Designing an alternative to stressful and alcohol-based networking events

Counteracting the pitfalls of traditional networking events with features more suitable for a mental-health-conscious crowd

Participants in Skilled Not Ill's public workshop series in Philadelphia repeatedly expressed a desire to meet new people organically through a new kind of casual networking event, so we took up the challenge to throw one for them. We called it "Networking With Nice People."

The primary reasons they gave us for not liking the networking event options out there included:

  1. Locations are usually bars. Specifically, their issue with bars was that alcohol seemed to be the default requirement around which networking events were built. After all, bars are casual, social places that offer beverages that lower inhibitions, or "loosen people up." They are a sensible location choice for events designed to introduce strangers to each other. For many local Skilled Not Ill community members we spoke to, bars are they last place they want to meet people. Drinking is not an option for some because of sobriety or because the medications they take for mental health reasons have dangerous side effects when mixed with alcohol. We also learned that some women felt uneasy about networking events being hosted in bars because being surrounded by inebriated businessmen was a trigger for them.
  2. Networking relationships feel inauthentic. Skilled Not Ill community members told us stories of being asked pointed questions by abrasive networkers looking to find out two things: where do you work, and how can my knowing you advance me in some way?
  3. Results are disappointing. Business cards were either feverishly or unemotionally passed on to all those who would take one, but our community members said that few to none of these interactions resulted in a new friendship or even a connection that one could call an "acquaintance." Worse, our community members told us that the events resulted in increased anxiety for them as well as increased feelings of hopelessness, loneliness, and inadequacy.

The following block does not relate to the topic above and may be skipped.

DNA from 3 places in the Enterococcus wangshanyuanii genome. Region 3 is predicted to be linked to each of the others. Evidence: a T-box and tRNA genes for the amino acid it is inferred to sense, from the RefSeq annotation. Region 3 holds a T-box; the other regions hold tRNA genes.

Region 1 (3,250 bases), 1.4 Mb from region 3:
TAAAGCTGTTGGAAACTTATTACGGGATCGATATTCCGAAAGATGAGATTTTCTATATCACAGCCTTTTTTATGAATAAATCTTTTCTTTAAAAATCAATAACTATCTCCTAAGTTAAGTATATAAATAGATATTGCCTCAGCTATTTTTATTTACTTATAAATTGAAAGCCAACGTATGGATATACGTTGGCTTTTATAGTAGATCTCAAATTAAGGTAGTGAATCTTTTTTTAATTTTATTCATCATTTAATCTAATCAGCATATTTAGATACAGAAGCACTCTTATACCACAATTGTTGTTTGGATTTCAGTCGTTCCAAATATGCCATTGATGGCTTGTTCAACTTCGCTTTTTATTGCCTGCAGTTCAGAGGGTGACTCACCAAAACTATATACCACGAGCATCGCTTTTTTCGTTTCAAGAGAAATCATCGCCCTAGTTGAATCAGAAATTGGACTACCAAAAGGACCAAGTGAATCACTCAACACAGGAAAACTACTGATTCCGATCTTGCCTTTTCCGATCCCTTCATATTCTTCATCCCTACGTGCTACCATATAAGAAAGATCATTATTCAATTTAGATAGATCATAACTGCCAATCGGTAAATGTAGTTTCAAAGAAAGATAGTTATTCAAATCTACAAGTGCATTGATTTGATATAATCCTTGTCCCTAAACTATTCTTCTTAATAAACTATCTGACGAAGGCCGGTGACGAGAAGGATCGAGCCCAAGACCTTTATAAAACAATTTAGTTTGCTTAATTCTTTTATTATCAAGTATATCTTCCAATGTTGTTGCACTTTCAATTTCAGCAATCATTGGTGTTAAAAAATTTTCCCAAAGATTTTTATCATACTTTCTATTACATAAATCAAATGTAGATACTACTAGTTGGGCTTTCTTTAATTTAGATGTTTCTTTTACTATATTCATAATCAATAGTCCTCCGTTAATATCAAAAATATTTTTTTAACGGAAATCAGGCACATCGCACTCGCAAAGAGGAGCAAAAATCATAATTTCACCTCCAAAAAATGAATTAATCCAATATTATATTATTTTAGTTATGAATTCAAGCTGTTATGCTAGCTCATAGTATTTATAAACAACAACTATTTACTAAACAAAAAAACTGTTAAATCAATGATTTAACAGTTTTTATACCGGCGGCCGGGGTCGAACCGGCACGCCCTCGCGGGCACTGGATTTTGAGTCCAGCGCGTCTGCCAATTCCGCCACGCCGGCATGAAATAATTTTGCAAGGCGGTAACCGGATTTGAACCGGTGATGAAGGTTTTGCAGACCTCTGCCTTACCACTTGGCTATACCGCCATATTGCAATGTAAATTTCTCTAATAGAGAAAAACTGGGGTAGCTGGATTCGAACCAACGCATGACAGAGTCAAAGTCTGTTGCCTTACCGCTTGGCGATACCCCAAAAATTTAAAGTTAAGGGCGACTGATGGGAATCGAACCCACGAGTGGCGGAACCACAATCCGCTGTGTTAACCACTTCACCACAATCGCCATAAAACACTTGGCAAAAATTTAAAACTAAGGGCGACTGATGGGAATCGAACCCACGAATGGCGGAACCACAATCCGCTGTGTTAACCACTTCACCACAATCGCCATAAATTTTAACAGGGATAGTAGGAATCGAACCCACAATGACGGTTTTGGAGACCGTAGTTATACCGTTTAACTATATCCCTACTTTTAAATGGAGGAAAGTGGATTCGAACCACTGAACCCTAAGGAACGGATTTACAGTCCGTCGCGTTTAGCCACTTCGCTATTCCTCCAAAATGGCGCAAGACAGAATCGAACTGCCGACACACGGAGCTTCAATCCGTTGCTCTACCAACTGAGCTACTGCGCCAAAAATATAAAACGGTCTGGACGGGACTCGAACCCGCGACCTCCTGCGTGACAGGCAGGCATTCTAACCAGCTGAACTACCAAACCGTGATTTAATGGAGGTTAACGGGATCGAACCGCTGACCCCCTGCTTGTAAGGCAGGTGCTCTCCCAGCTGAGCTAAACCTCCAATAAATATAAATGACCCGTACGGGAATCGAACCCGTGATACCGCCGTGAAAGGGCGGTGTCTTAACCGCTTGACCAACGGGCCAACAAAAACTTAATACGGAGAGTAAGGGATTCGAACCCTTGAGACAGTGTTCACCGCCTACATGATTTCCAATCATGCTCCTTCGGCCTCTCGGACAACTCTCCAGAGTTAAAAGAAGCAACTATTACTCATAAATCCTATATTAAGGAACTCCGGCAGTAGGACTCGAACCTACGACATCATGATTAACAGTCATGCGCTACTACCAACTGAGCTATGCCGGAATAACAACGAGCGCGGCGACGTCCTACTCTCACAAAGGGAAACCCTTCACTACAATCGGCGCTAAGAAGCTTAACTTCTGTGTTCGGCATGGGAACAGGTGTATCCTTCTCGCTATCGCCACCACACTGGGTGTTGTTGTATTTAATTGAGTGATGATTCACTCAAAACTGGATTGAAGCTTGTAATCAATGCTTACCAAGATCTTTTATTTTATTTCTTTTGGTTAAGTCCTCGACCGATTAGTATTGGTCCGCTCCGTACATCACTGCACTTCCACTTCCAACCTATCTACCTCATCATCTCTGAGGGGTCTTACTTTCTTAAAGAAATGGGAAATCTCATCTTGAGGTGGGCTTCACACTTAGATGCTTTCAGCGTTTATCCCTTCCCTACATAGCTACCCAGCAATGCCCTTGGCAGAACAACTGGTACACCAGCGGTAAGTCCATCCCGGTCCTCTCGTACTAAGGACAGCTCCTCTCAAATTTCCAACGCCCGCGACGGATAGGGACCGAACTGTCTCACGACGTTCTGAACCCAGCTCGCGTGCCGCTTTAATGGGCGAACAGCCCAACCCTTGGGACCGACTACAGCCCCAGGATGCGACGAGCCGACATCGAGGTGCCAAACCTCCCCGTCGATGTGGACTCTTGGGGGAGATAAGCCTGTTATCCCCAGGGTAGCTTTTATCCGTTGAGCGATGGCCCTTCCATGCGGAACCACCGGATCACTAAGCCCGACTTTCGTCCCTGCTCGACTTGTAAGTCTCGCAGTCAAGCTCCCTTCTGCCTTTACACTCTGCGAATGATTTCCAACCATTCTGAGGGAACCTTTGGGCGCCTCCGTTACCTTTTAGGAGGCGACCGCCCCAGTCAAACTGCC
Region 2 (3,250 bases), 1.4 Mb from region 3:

Top: Rainbow swirl cupcakes by Sam Lardi of Sam's Secret Sweets Service, a word-of-mouth baking business in Philadelphia; mini succulents brought by Skilled Not Ill community member and peer leader Ryan Clarke.

Directly above: Company owner Kat Jost talking about World Kindness Day, the event's theme. "I knew this was going to be a good time as soon as I heard about it. Everybody needs this." - attendee Bryan U.


Skilled Not Ill designed a new format for a networking event that replaced these discouraging characteristics with ones more suitable to our customers and friends in our community:

  1. Non-alcohol drinks ("mocktails") as the primary drink specials
  2. Freely available pieces of paper and pens to exchange contact details if a connection was created organically
  3. A theme: celebrating World Kindness Day
  4. Brightly-lit and spacious room instead of a dimly lit bar
  5. A variety of homemade food choices, inclusive of those with dietary restrictions
  6. Rainbow-colored desserts to welcome LGBTQ+ attendees and ensure that they know they are in a safe space